Competition between rivals causes a battle over the mead halls. Jealousy leads to rage between protagonists. These leaders include Unferth, Beowulf and Grendel. In the stories Beowulf and Grendel, there are fierce encounters between enemies who attempt to defend their boasts and seek revenge, leaving no true hero. “…I can show the wise Hrothgar a way to defeat his enemy and find respite…” (Beowulf 21). In Beowulf’s call to adventure, he is not invited to help the Danes; Beowulf takes it upon himself to go to the land of the Danes because he feels the need to relive his father Ecgtheow’s accomplishments.
Beowulf was mocked by numerous people, such as Unferth, telling Beowulf that he is not man enough. “Unferth, a son of Ecglaf’s spoke contrary words…Beowulf’s coming made him sick…” (Beo 35). Unferth pushes the fact that Beowulf is only there to show off his strength. Beowulf is not a hero because he takes selfish credit for his actions.
Beowulf is fighting these creatures and obstacles with his band of men, “…Beowulf and his band of men crossed the wide strand, striding along…as they hastened to where…the young king Ongentheow’s killer…was dispensing rings inside his bawn…” (Beo 135).
In addition, he has achieved his goal of stealing the spotlight in the town of the Danes. Likewise, Beowulf keeps out the evil only when he is asked to, “A lot was to happen in later days in the fur of battle…the wide kingdom has reverted to Beowulf…” (Beo 151).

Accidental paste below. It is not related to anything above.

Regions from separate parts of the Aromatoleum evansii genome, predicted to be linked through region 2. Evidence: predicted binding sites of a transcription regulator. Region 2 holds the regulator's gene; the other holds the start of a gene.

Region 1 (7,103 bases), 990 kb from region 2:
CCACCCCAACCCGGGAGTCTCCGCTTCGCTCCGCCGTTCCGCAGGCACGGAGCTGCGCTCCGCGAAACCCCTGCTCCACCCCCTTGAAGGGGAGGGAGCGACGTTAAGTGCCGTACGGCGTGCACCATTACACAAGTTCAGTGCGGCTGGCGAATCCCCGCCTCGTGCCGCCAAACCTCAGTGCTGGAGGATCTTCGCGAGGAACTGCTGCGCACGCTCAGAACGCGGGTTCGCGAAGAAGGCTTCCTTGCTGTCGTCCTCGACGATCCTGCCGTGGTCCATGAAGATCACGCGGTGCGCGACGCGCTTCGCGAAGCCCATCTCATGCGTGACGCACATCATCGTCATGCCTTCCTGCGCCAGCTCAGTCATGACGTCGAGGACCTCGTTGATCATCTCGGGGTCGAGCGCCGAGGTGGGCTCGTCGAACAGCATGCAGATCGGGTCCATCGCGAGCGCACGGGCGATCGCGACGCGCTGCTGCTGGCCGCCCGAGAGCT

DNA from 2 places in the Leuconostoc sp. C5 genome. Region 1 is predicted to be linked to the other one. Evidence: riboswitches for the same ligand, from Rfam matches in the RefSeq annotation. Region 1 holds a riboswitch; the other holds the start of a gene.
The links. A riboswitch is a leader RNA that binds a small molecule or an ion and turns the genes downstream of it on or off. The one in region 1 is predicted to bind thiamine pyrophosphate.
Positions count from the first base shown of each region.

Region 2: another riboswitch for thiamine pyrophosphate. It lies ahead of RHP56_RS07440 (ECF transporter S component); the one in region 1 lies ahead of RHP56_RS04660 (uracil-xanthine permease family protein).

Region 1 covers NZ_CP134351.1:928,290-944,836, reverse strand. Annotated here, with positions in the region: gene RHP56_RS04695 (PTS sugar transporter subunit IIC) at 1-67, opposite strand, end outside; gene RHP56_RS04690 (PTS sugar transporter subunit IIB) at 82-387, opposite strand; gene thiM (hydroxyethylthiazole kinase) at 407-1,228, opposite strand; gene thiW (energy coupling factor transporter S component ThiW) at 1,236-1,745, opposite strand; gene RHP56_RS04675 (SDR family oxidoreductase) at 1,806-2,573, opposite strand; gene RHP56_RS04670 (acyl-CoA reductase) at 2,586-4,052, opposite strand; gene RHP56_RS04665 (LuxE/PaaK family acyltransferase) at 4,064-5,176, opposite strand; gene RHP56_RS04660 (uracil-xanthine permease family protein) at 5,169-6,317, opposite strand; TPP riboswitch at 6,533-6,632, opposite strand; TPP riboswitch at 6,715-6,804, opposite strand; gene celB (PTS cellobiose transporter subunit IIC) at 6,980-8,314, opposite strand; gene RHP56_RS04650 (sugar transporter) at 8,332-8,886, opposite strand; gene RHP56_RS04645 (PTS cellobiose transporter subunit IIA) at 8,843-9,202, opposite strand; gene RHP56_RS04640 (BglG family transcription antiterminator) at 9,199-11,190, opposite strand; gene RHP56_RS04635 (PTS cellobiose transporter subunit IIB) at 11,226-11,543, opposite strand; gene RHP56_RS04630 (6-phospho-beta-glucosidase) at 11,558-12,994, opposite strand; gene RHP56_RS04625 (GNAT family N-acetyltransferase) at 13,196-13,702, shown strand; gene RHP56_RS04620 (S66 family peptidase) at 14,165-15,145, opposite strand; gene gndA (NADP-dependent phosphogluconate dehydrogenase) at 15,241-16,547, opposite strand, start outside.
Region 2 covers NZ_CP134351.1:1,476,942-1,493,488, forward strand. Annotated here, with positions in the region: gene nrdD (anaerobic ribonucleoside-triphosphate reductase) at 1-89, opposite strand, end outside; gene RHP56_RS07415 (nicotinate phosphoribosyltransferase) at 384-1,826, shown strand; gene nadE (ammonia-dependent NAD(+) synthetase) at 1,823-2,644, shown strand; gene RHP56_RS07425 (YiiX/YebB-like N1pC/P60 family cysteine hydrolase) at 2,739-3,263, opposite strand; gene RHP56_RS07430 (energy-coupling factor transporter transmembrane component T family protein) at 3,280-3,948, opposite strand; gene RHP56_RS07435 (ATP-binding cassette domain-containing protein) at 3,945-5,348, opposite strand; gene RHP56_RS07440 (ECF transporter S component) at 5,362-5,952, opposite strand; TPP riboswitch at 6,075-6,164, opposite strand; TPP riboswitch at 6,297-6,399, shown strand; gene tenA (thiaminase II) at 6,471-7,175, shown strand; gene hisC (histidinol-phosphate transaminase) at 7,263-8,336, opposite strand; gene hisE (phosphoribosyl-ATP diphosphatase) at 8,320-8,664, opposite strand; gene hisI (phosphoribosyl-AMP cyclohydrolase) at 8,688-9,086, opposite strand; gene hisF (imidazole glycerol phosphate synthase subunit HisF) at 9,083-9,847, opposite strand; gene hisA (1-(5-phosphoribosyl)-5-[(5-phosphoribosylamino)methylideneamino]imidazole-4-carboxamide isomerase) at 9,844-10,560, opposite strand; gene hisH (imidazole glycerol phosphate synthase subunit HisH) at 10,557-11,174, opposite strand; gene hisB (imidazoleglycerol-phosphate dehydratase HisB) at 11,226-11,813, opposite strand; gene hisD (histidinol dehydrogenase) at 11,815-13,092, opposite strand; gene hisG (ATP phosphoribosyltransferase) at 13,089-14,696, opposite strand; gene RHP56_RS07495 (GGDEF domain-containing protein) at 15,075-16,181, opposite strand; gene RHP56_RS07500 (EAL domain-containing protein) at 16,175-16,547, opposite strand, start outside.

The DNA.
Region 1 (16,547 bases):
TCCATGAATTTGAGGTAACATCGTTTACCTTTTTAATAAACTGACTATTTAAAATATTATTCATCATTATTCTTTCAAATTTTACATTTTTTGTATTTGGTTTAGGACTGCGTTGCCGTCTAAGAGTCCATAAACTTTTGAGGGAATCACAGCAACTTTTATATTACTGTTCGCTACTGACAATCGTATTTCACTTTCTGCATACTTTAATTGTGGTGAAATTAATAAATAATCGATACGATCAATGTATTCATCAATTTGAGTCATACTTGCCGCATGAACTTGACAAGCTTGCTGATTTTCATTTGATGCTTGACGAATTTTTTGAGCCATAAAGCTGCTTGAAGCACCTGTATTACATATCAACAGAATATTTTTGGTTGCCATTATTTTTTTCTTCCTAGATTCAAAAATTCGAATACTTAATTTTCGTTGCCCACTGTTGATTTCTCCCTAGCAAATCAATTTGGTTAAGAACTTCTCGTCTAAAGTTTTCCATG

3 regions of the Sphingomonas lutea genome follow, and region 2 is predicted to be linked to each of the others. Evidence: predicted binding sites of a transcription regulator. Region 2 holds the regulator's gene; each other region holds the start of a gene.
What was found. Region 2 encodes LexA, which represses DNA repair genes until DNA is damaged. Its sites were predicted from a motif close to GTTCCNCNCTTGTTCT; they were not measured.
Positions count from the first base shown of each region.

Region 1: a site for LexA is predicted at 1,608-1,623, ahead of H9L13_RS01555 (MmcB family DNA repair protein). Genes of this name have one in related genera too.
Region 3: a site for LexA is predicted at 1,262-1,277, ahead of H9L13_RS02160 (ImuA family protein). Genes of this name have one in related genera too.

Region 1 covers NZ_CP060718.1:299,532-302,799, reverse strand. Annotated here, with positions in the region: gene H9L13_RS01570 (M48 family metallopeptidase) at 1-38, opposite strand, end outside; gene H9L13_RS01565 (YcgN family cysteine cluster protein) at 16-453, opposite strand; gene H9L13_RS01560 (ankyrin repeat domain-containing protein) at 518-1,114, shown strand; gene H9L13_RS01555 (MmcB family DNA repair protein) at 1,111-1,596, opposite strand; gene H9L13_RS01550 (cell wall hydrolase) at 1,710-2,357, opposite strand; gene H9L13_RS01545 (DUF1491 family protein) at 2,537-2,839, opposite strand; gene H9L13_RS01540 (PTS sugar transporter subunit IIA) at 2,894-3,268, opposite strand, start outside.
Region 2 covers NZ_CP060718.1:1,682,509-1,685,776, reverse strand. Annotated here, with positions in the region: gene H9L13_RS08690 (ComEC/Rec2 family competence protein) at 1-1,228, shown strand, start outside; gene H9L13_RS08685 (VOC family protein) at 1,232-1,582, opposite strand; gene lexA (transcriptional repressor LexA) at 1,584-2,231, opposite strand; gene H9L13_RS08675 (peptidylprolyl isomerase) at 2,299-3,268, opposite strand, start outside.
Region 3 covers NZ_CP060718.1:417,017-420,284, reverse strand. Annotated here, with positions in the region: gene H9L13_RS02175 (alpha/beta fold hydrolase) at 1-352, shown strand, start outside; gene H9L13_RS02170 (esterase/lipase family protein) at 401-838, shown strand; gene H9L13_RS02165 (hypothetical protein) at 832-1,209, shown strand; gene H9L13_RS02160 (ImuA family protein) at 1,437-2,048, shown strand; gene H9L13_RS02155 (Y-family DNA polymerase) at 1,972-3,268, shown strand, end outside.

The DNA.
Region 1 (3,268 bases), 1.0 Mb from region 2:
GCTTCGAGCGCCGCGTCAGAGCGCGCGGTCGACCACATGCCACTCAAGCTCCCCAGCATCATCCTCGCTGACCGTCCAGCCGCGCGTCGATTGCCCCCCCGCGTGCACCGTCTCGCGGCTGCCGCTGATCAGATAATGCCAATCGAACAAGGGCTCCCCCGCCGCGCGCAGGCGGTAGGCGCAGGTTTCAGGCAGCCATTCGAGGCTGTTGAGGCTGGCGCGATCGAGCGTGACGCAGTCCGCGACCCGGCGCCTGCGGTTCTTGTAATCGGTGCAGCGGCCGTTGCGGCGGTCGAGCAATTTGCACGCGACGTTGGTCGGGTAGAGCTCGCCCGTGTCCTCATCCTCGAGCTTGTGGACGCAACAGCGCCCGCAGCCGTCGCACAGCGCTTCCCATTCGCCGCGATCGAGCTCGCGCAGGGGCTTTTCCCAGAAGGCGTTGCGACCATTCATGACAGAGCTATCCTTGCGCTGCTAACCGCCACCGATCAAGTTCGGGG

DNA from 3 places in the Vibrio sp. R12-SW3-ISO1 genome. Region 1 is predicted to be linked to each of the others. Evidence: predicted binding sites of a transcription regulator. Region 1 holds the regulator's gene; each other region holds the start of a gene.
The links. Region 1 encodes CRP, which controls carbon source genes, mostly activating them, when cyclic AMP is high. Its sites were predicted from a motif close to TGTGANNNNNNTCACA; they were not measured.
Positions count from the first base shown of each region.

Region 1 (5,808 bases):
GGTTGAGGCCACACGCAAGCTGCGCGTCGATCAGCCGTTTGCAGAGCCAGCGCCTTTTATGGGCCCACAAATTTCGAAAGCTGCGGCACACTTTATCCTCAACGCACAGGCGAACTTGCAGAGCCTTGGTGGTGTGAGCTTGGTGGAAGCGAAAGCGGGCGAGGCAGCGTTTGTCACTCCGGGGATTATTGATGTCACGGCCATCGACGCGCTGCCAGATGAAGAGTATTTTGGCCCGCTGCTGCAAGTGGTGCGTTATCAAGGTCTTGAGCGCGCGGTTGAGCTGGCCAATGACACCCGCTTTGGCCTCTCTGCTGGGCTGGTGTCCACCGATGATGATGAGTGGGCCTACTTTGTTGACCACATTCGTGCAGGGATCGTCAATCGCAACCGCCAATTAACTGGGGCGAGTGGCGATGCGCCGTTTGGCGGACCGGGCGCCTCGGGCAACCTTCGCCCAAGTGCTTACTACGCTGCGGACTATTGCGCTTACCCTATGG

Because Beowulf shows arrogance, his leadership is dishonest. Beowulf’s drive to help the people did not fully exist throughout the story of Beowulf and Grendel. “…we belong by birth to the Geat people and owe allegiance to Lord Hygelac…” (Beo 19).
In the beginning of the story Beowulf was consistent with his actions, but as it drew near the end, there were no significant signs that proved Beowulf’s compassion toward the Dane people. His true ulterior motive was to prove to many that he was more than just Ecgtheow’s son, that he should be known as Beowulf, a great warrior. If Beowulf were a hero, he would have stopped Grendel early in his tracks. “…I have eaten several priests. They sit on the stomach like duck eggs…” (Gren 129). As Grendel is still successful in eating innocent people, he is neither a hero and can even be considered a villain.
Beowulf is given many chances to prove his heroism, but “…the builders are hammering, replacing the door for the fiftieth or sixtieth time…” (Gren 14). In both cases, neither figure is fighting for the right purpose. A true hero has a main purpose: to help the people consistently. Grendel pleaded to be a part of society that he was constantly rejected from. When Dane people see him they generally stared at him in disgust, “…Now you know how they feel when they see you…” (Gren 60). Time after time it Grendel is committing the crime, and killing many. He only appeared sane when gossiping about the Dane people.
And even in that case he is performing negative actions. Through the eyes of an impartial person, Grendel can never be considered hero. For example, “I leered in the rattling darkness of my tree. The name was ridiculous…” (Gren 100). In any attempt, a hero does not pick on people or kill innocent people. Grendel lacks the emotional disipline to be calm and settle things correctly, leaving him without the ability to be heroic. The want to show the bold true colors of each figure and win over a victory brainwashes the protagonists in both Grendel and Beowulf which concludes in no hero.
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